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Page last updated at 09:57 GMT, Monday, 16 June 2008 10:57 UK

Tim Vickery column

Tim Vickery
By Tim Vickery
South American football reporter

In all their glorious history, Brazil can have played with few central midfields as mediocre as the trio of Gilberto Silva, Mineiro and Josue, who lined up in the 2-0 defeat away to Paraguay on Sunday.

Asuncion is a difficult place to visit and Paraguay are top of South America's World Cup qualification table, so there is not necessarily any shame in losing to them - but the Brazil performance was bitterly disappointing and once again the midfield was the source of many of the problems.

Salvador Cabanas of Paraguay gets past Brazil's Gilberto Silva
Paraguay's Salvador Cabanas easily evades Gilberto Silva

Brazil's formula is looking tired. In the post-Pele era they went 24 years without winning the World Cup.

In that time they tried to imitate the Dutch (in 1978) and the Italians in 1990 - until four years later they ended the barren run.

In USA 94 they played a more Brazilian-style 4-4-2. Their physical preparation was immaculate, they had flying full backs and two central midfielders, Mauro Silva and present-day coach Dunga, who ensured that the side maintained its balance. Mauro Silva plugged the defensive holes and Dunga knitted the team together.

Winners are usually copied and most Brazilian clubs followed the trend but they took a short cut. The coaches, worried for the own job security, played safe.

Instead of developing central midfielders with the technical ability of the 1994 duo, they went with players who did little other than mark and offer a physical barrier. In effect, they played another pair of centre-backs in front of the centre-backs.

The logical degeneration of such a process is Gilberto Silva, a converted centre-back, at the heart of Brazil's midfield.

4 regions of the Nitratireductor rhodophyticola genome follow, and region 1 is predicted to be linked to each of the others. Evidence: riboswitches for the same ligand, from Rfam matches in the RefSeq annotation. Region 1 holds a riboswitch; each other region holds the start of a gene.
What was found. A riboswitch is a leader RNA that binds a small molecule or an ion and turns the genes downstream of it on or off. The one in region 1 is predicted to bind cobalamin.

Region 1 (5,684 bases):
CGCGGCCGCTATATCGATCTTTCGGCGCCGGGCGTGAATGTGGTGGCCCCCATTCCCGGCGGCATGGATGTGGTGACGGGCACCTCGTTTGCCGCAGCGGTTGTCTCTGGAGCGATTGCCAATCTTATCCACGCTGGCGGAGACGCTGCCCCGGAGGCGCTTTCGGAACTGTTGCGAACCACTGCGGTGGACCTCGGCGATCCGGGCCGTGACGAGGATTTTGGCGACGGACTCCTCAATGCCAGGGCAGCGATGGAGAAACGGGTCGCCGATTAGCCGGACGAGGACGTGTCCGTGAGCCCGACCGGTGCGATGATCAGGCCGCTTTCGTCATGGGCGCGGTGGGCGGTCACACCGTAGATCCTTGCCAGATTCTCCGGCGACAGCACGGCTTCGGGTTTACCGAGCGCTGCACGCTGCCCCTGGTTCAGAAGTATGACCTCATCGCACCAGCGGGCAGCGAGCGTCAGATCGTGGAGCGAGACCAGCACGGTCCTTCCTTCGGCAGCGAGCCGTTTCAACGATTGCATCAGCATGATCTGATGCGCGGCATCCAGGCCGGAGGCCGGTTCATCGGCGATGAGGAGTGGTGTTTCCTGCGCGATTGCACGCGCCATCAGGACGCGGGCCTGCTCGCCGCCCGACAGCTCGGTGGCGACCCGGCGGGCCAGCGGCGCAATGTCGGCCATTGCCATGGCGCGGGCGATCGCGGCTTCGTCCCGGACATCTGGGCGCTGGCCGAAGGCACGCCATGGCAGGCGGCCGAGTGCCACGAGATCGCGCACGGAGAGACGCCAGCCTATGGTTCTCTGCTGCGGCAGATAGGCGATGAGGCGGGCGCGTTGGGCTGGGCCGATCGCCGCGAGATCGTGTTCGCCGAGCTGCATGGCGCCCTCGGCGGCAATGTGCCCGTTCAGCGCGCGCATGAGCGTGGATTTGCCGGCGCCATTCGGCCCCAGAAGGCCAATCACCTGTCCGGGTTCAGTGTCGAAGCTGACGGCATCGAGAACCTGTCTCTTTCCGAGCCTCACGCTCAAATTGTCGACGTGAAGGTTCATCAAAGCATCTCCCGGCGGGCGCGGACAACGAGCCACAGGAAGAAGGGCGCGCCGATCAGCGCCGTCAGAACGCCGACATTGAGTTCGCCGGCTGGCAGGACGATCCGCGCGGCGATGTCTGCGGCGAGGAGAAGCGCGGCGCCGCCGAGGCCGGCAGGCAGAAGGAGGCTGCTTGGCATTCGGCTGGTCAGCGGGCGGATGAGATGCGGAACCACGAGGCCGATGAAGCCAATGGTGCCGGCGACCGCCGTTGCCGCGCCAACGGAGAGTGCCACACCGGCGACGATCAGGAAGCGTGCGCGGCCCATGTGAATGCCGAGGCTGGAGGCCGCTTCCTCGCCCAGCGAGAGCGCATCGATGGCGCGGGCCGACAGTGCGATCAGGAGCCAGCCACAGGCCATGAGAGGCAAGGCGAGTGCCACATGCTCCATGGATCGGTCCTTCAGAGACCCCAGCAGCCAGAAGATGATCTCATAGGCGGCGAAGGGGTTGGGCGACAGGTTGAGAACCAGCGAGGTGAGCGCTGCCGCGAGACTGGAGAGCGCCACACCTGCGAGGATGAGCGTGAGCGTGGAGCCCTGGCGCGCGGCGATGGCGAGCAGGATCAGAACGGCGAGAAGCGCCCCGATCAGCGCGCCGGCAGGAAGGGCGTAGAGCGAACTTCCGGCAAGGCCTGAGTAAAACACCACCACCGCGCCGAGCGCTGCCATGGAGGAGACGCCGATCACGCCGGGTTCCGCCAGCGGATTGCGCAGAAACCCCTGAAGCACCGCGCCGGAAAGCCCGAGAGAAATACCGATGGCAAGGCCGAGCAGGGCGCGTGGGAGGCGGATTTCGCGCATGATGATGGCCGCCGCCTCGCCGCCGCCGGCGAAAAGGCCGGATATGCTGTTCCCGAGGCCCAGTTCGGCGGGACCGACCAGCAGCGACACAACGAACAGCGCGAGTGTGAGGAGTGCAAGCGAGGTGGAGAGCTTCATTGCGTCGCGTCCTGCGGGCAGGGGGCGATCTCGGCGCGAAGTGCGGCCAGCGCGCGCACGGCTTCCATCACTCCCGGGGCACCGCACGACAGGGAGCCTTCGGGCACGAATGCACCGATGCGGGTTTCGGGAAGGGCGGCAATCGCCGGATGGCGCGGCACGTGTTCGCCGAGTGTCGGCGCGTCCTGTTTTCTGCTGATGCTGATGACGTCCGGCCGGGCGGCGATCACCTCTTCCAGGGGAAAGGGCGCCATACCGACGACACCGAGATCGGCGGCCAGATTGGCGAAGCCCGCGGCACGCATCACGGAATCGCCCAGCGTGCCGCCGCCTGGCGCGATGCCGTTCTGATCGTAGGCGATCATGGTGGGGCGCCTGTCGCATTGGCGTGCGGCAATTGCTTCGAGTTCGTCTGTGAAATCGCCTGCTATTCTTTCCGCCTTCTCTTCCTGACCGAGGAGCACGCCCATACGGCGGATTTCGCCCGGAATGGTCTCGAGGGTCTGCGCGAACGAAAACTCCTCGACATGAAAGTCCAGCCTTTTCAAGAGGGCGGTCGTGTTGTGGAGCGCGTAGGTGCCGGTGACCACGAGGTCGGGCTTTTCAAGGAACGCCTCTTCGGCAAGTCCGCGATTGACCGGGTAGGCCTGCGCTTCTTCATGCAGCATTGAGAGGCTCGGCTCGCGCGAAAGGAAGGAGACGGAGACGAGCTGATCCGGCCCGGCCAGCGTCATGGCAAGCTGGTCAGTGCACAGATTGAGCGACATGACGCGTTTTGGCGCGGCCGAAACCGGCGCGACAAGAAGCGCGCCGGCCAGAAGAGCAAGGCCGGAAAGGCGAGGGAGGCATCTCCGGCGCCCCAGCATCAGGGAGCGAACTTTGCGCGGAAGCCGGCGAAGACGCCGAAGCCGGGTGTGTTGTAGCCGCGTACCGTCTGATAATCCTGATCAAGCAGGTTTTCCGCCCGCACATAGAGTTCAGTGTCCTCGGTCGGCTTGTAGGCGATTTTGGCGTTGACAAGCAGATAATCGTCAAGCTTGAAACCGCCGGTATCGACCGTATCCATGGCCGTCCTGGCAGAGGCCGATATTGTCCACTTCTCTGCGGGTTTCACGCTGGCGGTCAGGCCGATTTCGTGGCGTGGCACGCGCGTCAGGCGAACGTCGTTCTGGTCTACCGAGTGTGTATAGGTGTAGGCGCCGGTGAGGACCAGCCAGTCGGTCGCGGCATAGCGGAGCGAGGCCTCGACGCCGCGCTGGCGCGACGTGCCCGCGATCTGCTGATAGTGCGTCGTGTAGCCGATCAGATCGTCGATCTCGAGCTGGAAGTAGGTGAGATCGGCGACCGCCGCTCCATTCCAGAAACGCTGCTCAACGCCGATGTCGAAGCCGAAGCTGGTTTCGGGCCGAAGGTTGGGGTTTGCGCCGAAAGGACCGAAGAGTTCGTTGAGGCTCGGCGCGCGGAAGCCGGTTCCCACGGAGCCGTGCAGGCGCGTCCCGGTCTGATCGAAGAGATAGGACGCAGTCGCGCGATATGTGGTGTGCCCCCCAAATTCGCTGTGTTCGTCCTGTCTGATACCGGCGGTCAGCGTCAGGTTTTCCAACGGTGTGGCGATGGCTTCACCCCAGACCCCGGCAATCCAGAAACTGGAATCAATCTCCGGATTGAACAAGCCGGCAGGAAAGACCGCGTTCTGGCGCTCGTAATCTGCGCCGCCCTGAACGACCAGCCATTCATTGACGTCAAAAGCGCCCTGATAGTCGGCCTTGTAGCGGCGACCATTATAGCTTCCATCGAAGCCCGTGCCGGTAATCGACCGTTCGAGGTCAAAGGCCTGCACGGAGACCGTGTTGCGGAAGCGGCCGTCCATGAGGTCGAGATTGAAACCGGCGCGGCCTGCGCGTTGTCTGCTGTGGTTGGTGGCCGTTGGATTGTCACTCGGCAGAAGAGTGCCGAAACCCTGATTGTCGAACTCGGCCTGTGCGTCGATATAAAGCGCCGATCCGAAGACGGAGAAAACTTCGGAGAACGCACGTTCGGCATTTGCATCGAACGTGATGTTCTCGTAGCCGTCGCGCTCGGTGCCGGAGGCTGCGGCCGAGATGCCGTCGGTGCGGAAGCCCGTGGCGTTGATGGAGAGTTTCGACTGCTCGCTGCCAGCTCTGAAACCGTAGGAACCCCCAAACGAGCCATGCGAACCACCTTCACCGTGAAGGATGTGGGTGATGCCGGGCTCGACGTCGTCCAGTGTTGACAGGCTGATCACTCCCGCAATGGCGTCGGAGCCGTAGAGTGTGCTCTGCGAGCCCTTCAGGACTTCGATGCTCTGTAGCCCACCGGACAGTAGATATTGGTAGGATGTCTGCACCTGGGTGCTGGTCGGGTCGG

A win on Wednesday would be an important boost to Brazilian morale.

It is a position that demands the ability to free the full-backs with raking diagonal passes or to dictate the rhythm as the side plays its way forward. Instead of which, Brazil were unable to move the ball with pace or precision on Sunday.

Defeat or even a draw at home to Argentina on Wednesday could leave Brazil outside the automatic qualifying places.

But in the short-term, the news is not all gloom. Argentina, too, were sub-standard in their 1-1 draw on Sunday. Only a goal with the last kick of the game saved them from a historic defeat at home to Ecuador.

Brazil can take heart from the way that Ecuador reduced the spaces, interrupted the circuits of Argentina's passing and then broke away to score - it is exactly the way that Brazil have got the better of Argentina in recent battles.

Moreover, Argentina's central defender Martin De Michelis picked up a second yellow card and is suspended for Wednesday's match in Belo Horizonte.

Perhaps even more significantly, Javier Mascherano picked up a knee injury and had to be substituted. Ecuador's Urrutia scored from exactly the space that he was bossing.

If Mascherano is unfit to face Brazil then Argentina's cumbersome defenders could be left exposed.

Argentina's Rodrigo Palacio celebrates his goal
Rodrigo Palacio saved Argentina blushes with his late equaliser

A win on Wednesday would be an important boost to Brazilian morale but it is not going to paper over all the cracks.